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  1. #1

    The TSA is a crock.

    Our relatively new transportation security providers, the TSA, isn't do much to improve our safety over the previous high school dropouts running the checkpoints. Now they have a cooshy (sp?) government job and a fancy uniform to impress the opposite sex. This firm put together a report that blasts the TSA security. It just goes to show that we have a long way to go.

    Aviation Security

    Too bad, it was a good idea that hasn't matured.
    "No one helped me so why should I help you?" - College professor circa 1999

    By choosing not to decide you still have made a choice.

    I'm in love with the women of Univision.

  2. #2
    I'm reopening this one on the condition that this thread avoids discussing the political elements mentioned in the article.
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  3. #3
    Check this out for TSA mess ups:


    DALLAS (Sept. 10) - A homesick shipping clerk had himself shipped from New York to Dallas in an airline cargo crate, startling his parents - and a deliveryman - when he broke out of the box outside their home.

    Charles D. McKinley, 25, was arrested and jailed on unrelated bad-check and traffic charges after his overnight odyssey. Federal officials are considering additional charges of stowing away on a plane.

    ``My husband asked him, `Man, what are you doing in this crate?' He said he was coming home,'' McKinley's mother told KDFW-TV in Dallas.

    Federal officials want to know how the stowaway bypassed airport security.

    In a rambling jailhouse interview, McKinley told KXAS-TV in Dallas that he made the trip because he was homesick and a friend thought he could save money by flying as cargo. McKinley said he took no food or water on the 15-hour journey, just a cell phone, which did not work.

    ``I'm sitting there thinking, `Oh God, I don't know why I'm doing this,''' he said. ``I'm sitting there thinking like any minute somebody will notice that there's somebody sitting inside this crate. ... No one did.''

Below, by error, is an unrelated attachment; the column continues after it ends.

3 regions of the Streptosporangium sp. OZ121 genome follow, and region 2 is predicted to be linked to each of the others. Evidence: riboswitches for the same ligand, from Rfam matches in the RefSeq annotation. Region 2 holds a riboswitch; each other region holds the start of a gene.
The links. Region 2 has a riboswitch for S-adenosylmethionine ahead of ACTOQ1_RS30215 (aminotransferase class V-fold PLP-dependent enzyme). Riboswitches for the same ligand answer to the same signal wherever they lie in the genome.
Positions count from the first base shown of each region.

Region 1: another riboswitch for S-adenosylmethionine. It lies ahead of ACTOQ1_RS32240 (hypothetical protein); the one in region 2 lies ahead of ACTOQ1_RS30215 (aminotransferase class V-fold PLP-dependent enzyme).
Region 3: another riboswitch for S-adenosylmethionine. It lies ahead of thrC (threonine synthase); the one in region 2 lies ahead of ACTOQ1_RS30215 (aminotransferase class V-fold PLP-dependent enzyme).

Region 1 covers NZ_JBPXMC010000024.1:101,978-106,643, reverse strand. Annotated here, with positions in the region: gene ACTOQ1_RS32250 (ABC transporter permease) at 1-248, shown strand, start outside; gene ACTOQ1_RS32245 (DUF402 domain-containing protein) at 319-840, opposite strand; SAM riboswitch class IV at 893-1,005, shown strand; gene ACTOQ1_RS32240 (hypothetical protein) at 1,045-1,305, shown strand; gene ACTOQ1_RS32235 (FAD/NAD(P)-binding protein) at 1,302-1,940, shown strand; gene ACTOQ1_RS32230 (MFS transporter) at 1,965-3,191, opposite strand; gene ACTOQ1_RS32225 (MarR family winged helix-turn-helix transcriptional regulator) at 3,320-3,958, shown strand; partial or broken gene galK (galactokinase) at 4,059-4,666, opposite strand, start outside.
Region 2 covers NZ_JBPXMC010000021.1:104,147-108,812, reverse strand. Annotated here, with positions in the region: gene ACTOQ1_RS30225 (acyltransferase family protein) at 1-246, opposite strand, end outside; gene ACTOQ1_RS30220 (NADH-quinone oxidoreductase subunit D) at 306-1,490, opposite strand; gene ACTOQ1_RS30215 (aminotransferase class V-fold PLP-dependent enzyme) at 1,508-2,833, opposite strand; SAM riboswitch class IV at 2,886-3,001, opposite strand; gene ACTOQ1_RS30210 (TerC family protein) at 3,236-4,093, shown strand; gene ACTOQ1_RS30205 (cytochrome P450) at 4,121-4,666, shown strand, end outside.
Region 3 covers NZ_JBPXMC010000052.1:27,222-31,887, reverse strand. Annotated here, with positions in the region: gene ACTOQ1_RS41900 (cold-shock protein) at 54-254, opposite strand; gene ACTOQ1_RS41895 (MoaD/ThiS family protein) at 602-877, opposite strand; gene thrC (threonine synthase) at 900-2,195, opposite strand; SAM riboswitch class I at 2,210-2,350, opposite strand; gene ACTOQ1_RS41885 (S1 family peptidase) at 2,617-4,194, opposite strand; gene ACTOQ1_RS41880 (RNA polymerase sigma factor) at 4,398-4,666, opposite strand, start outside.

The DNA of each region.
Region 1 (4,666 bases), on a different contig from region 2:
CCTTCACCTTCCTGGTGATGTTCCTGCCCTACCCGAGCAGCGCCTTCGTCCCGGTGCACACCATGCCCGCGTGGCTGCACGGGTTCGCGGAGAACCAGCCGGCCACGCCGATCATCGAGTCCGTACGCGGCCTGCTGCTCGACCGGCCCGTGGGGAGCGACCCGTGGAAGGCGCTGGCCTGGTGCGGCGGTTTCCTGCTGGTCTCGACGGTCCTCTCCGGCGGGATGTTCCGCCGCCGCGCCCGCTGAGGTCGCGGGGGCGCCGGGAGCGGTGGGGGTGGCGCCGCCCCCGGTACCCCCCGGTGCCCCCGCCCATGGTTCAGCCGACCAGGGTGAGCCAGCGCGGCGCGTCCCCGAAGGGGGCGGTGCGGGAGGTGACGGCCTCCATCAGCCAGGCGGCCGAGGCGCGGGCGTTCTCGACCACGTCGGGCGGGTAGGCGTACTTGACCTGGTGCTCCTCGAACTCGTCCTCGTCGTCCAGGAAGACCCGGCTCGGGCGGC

Before setting out, McKinley filled out shipping instructions saying the crate held a computer and clothes. Authorities believe he had help from at least one co-worker at the warehouse where he works in New York when he loaded himself in the box.

    The box was taken by truck from New York's Kennedy Airport to New Jersey. Then it was loaded onto a pressurized, heated cargo plane operated by Kitty Hawk Cargo. It flew from Newark, N.J., to Niagara Falls, N.Y., then to the carrier's hub in Fort Wayne, Ind., and on to Dallas, the FBI said.

    On Saturday, Billy Ray Thomas, a driver for Pilot Air Freight, picked up the crate at Dallas-Fort Worth Airport and delivered it to McKinley's parents' home in suburban DeSoto.

    When Thomas went to unload the 350-pound crate from his truck, he saw a pair of eyes and thought there was a body inside.

    Then McKinley broke the box open and crawled out, said police Lt. Brian Windham.

    McKinley's mother was stunned. The delivery driver called police.

    DeSoto police said the crate measured 42 by 36 by 15 inches. McKinley stands 5-foot-8 and weighs 170 pounds, authorities said.

    Authorities said they did not know whether McKinley had any toilet facilities. But the stowaway told the TV station that he got out of the crate during flights once or twice and walked around.

    His box was carried in the pressurized, heated cabins, but could just as easily have been placed in the lower, unpressurized holds, said Richard G. Phillips, chief executive of Pilot Air Freight.

    ``He could easily have died,'' Phillips said.

    The freight cost - billed to McKinley's employer - was $550. At that rate, ``he could have flown first-class,'' Phillips said.

    Investigators from the federal Transportation Security Administration interviewed McKinley twice to learn how he got past security.